MISSISSAUGA — A new ACTA campaign is underscoring the urgent need for extended aid and commission protection for Canada’s travel agents, amid bailout talks between the airlines and the federal government.
ACTA’s latest critical advocacy initiative emphasizes to the federal government that as 2021 approaches, the travel industry will continue to be in a dire financial situation.
Without further government support, the industry will face devastation and widespread bankruptcies, says ACTA.
A 6-point plan has been presented by ACTA to the federal government, to support travel agencies. The plan includes:
- Increase to CEWS to the 85% level
- Amendments to CERS to 90%
- An extension to CRB to June 30, 2021
- Inclusion in any airline aid package
- A proposed travel industry subsidy to assist with fixed expenses, and amendments to BCAP so Travel Agencies would be eligible.
- A plan for the government to work with the industry to develop clear criteria for re-opening borders and future travel advisories when it is safe to do so, including a travel incentive program.
‘COMMISSION RECALL LINKED TO AIRLINE AID CATASTROPHIC’
ACTA says it is also alerting the government that the recent announcement by Minister of Transport Marc Garneau – that any airline aid package is contingent on passenger refunds, – has put travel agencies, travel agents and independent contractors in a precarious situation due to airlines and other travel suppliers recalling commissions paid long ago.
Garneau announced on Nov. 8 that the federal government was taking the first steps towards a “package of assistance” for Canada’s airlines, airports and aerospace sector. The wording of his announcements suggested that any financial support would be contingent on refunds for passengers out-of-pocket due to trip cancellations in the wake of COVID-19. “Before we spend one penny of taxpayer money on airlines, we will ensure Canadians get their refunds,” said Garneau.
Concerns over commission recalls have become a lightning rod issue for travel agents.
As ACTA President Wendy Paradis points out, these commissions have already been used to pay expenses including wages, rent and other fixed expenses – and in the case of independent contractors, to pay for groceries, mortgages and rent.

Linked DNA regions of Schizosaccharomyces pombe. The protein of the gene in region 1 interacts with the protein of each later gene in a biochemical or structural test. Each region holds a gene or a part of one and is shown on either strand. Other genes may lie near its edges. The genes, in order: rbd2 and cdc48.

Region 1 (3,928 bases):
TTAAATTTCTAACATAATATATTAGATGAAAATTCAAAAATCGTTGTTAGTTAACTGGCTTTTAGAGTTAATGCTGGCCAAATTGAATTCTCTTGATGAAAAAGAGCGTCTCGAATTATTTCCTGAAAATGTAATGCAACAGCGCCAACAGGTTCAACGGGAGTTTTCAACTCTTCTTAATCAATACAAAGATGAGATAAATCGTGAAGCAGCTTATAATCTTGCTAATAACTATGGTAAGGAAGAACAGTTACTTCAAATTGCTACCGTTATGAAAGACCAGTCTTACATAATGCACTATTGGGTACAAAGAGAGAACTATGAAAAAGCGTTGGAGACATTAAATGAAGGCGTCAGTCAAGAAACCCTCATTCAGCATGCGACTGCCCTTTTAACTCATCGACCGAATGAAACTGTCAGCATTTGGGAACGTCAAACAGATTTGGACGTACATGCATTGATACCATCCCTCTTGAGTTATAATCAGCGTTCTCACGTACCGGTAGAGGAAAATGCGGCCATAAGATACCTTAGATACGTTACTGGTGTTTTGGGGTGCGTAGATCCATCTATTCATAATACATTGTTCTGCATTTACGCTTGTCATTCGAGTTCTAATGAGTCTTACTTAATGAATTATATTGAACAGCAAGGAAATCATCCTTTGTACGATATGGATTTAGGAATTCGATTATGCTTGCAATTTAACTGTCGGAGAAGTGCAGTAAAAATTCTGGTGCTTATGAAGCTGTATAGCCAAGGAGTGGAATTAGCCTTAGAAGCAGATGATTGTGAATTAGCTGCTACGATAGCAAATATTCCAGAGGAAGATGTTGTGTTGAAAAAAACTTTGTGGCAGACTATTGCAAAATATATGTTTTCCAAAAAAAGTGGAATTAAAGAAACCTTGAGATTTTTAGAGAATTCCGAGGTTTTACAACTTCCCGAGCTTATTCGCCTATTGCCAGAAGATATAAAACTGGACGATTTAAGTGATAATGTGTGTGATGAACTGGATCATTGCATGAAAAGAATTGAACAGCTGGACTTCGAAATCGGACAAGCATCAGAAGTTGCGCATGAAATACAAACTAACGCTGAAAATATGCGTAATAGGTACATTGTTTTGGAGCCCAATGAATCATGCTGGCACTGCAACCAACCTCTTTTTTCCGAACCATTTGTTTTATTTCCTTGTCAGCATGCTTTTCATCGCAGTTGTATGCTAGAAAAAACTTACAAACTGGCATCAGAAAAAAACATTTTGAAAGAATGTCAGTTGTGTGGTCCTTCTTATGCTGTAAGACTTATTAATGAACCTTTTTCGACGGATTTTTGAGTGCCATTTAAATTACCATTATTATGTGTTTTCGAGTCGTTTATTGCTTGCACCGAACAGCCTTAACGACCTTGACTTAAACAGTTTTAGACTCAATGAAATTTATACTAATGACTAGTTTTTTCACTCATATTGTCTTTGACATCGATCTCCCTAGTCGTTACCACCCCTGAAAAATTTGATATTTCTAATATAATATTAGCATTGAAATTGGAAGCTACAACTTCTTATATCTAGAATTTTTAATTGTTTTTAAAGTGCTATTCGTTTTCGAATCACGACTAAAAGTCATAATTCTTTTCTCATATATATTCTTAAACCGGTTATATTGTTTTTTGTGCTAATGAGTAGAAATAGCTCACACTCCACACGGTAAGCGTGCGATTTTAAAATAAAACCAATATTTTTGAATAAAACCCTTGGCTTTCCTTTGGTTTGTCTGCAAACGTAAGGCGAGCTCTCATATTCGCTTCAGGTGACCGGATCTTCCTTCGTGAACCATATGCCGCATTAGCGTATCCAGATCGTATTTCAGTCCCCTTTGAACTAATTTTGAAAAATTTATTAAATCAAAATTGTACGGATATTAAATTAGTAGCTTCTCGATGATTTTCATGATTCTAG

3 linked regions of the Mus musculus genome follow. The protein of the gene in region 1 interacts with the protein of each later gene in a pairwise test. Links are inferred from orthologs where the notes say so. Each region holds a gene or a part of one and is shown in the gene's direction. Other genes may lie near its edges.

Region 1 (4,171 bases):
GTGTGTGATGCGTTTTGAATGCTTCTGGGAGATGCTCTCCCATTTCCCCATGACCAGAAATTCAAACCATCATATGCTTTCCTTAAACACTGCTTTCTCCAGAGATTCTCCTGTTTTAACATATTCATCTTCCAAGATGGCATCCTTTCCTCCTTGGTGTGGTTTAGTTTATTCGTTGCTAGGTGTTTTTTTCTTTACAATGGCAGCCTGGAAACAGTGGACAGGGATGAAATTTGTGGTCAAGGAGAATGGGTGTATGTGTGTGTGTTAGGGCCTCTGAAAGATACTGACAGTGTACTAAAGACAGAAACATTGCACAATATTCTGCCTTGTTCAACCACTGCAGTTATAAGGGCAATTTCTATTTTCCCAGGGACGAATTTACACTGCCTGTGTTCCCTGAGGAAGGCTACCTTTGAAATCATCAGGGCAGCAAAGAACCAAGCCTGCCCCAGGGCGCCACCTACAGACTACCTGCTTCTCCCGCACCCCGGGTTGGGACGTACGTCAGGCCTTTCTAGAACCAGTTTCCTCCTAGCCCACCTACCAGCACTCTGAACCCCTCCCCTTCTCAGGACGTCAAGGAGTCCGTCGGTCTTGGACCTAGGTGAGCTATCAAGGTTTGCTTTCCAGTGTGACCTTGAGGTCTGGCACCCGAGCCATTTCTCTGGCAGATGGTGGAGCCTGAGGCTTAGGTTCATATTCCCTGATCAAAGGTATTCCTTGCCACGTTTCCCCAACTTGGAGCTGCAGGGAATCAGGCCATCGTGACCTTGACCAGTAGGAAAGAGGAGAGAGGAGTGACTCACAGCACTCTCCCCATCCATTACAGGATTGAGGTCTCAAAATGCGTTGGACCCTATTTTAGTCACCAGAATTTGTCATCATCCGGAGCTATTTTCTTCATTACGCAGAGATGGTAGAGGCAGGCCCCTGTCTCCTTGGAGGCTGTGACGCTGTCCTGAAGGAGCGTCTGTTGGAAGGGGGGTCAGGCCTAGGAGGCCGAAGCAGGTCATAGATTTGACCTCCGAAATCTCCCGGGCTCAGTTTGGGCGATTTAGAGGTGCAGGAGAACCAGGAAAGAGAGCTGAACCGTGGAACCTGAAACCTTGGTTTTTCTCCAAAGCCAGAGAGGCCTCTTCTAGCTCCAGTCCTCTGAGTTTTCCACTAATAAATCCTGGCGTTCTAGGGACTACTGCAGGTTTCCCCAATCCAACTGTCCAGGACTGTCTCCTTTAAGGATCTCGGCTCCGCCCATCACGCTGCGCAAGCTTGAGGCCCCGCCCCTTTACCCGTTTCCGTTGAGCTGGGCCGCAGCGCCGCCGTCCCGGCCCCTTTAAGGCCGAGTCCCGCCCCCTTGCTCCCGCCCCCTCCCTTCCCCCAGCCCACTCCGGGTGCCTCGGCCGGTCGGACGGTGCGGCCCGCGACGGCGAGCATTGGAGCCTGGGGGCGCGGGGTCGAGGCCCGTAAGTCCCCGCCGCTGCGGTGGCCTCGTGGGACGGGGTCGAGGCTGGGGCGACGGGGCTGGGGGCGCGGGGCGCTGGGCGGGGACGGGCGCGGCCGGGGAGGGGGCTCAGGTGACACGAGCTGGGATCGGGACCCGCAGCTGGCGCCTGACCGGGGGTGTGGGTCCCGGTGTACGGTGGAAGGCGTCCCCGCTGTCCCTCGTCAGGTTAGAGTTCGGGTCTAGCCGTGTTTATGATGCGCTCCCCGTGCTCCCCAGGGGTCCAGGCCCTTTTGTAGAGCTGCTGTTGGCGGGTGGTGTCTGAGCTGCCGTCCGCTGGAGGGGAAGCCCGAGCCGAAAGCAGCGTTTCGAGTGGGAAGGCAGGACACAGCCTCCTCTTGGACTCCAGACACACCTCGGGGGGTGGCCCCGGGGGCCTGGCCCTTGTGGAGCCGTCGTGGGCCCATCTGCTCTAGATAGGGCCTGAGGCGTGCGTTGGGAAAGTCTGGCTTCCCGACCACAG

“We appreciate that all stakeholders in the travel eco-system have been devastated by the COVID-19 pandemic and a sector-wide approach to support is needed – especially as the recent announcement by the Minister of Transport that the government is working on an airline aid package that is contingent on passenger refunds,” said Paradis.
The estimate for a commission re-call of all Canadian travel agencies and independent contractors totals $200 million and would result in the bankruptcies of most travel agencies, she added.
DIRECT ACCESS TO BANK ACCOUNTS
ACTA also points out that airlines have direct access to remove funds from a travel agency’s bank account and that if agencies dispute this, they can be blocked from making bookings on any airline worldwide.
ACTA is asking the government to step in, and provide travel agencies with a grant to cover recall of commission – or, include additional funding and a condition that travel agency commissions on airline and tour packages cannot be recalled.
WHAT AGENTS CAN DO
The need has never been more urgent to support ACTA’s latest advocacy campaign as budgets are now being developed for 2021.
“We must ensure that the government understands the critical position that travel agents and travel agencies are in,” said Paradis.
ACTA is calling on agencies and agents to help reinforce the need for continued financial relief and the impact to their business of commission recalls. Agents can do this by contacting their local MP either by email or phone. ACTA has a letter template and telephone script available on its website.
ACTA is also encouraging the industry to participate in its social media campaign, sharing ACTA posts on LinkedIn and retweeting ACTA messages on Twitter.